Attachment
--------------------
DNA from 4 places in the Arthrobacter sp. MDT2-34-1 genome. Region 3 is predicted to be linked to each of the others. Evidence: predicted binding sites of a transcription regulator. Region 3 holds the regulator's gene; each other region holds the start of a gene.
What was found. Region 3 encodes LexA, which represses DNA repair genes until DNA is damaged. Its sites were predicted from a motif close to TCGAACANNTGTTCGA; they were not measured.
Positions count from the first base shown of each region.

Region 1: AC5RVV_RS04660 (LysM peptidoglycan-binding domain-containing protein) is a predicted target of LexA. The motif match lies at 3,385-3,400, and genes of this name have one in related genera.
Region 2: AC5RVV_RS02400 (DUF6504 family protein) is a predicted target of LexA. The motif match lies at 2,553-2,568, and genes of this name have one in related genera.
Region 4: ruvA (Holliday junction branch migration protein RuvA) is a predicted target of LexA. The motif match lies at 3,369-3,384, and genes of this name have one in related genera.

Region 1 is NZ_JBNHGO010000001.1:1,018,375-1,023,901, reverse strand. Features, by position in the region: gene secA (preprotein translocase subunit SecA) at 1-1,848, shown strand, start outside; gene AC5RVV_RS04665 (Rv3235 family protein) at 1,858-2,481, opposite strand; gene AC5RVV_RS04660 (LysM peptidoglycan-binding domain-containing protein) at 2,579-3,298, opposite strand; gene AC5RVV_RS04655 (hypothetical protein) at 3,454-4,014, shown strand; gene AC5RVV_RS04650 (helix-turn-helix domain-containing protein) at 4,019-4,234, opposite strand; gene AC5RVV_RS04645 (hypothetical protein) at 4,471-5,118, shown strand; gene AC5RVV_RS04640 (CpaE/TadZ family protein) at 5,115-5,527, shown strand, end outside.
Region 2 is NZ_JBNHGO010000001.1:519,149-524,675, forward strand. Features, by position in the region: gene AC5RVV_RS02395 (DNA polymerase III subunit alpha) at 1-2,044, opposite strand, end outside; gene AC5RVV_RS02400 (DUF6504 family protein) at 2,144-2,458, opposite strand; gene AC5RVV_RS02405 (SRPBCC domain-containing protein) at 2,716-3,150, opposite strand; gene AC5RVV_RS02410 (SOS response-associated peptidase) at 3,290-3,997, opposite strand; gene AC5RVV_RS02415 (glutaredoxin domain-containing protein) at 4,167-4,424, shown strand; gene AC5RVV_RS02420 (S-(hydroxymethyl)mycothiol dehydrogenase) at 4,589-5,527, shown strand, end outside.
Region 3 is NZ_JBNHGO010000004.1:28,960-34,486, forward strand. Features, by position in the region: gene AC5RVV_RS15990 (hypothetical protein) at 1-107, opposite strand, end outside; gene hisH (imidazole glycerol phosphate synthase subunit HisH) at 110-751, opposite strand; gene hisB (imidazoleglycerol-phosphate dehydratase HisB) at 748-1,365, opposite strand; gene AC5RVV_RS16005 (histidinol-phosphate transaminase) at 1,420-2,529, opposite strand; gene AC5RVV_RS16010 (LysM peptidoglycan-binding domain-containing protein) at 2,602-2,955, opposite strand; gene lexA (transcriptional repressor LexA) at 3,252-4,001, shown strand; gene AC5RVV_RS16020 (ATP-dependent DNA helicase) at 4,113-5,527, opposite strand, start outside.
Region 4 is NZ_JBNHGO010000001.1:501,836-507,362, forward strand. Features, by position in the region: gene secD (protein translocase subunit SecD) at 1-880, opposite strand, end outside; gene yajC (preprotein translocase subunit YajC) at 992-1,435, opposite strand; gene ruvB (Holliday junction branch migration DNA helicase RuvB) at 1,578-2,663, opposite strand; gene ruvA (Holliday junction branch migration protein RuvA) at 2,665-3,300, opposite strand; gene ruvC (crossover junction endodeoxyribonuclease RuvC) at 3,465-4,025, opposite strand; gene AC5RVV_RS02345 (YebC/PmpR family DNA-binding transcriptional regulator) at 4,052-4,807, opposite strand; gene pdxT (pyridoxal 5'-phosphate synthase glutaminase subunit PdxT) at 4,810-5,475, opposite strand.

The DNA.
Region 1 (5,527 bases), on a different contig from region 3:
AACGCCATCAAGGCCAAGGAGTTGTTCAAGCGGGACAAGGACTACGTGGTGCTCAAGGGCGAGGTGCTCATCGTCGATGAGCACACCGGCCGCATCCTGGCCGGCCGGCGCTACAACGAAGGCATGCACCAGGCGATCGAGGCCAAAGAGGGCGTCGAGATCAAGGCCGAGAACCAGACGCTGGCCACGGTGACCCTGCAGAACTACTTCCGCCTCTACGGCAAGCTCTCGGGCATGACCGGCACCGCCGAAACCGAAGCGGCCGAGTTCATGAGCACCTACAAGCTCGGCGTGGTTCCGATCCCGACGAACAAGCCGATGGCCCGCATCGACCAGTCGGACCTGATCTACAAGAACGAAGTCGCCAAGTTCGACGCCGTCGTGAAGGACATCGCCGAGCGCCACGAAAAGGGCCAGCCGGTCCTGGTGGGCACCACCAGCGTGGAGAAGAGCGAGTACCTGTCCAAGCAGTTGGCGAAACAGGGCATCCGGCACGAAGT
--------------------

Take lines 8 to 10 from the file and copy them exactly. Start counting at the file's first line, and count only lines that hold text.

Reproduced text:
Region 2 is NZ_JBNHGO010000001.1:519,149-524,675, forward strand. Features, by position in the region: gene AC5RVV_RS02395 (DNA polymerase III subunit alpha) at 1-2,044, opposite strand, end outside; gene AC5RVV_RS02400 (DUF6504 family protein) at 2,144-2,458, opposite strand; gene AC5RVV_RS02405 (SRPBCC domain-containing protein) at 2,716-3,150, opposite strand; gene AC5RVV_RS02410 (SOS response-associated peptidase) at 3,290-3,997, opposite strand; gene AC5RVV_RS02415 (glutaredoxin domain-containing protein) at 4,167-4,424, shown strand; gene AC5RVV_RS02420 (S-(hydroxymethyl)mycothiol dehydrogenase) at 4,589-5,527, shown strand, end outside.
Region 3 is NZ_JBNHGO010000004.1:28,960-34,486, forward strand. Features, by position in the region: gene AC5RVV_RS15990 (hypothetical protein) at 1-107, opposite strand, end outside; gene hisH (imidazole glycerol phosphate synthase subunit HisH) at 110-751, opposite strand; gene hisB (imidazoleglycerol-phosphate dehydratase HisB) at 748-1,365, opposite strand; gene AC5RVV_RS16005 (histidinol-phosphate transaminase) at 1,420-2,529, opposite strand; gene AC5RVV_RS16010 (LysM peptidoglycan-binding domain-containing protein) at 2,602-2,955, opposite strand; gene lexA (transcriptional repressor LexA) at 3,252-4,001, shown strand; gene AC5RVV_RS16020 (ATP-dependent DNA helicase) at 4,113-5,527, opposite strand, start outside.
Region 4 is NZ_JBNHGO010000001.1:501,836-507,362, forward strand. Features, by position in the region: gene secD (protein translocase subunit SecD) at 1-880, opposite strand, end outside; gene yajC (preprotein translocase subunit YajC) at 992-1,435, opposite strand; gene ruvB (Holliday junction branch migration DNA helicase RuvB) at 1,578-2,663, opposite strand; gene ruvA (Holliday junction branch migration protein RuvA) at 2,665-3,300, opposite strand; gene ruvC (crossover junction endodeoxyribonuclease RuvC) at 3,465-4,025, opposite strand; gene AC5RVV_RS02345 (YebC/PmpR family DNA-binding transcriptional regulator) at 4,052-4,807, opposite strand; gene pdxT (pyridoxal 5'-phosphate synthase glutaminase subunit PdxT) at 4,810-5,475, opposite strand.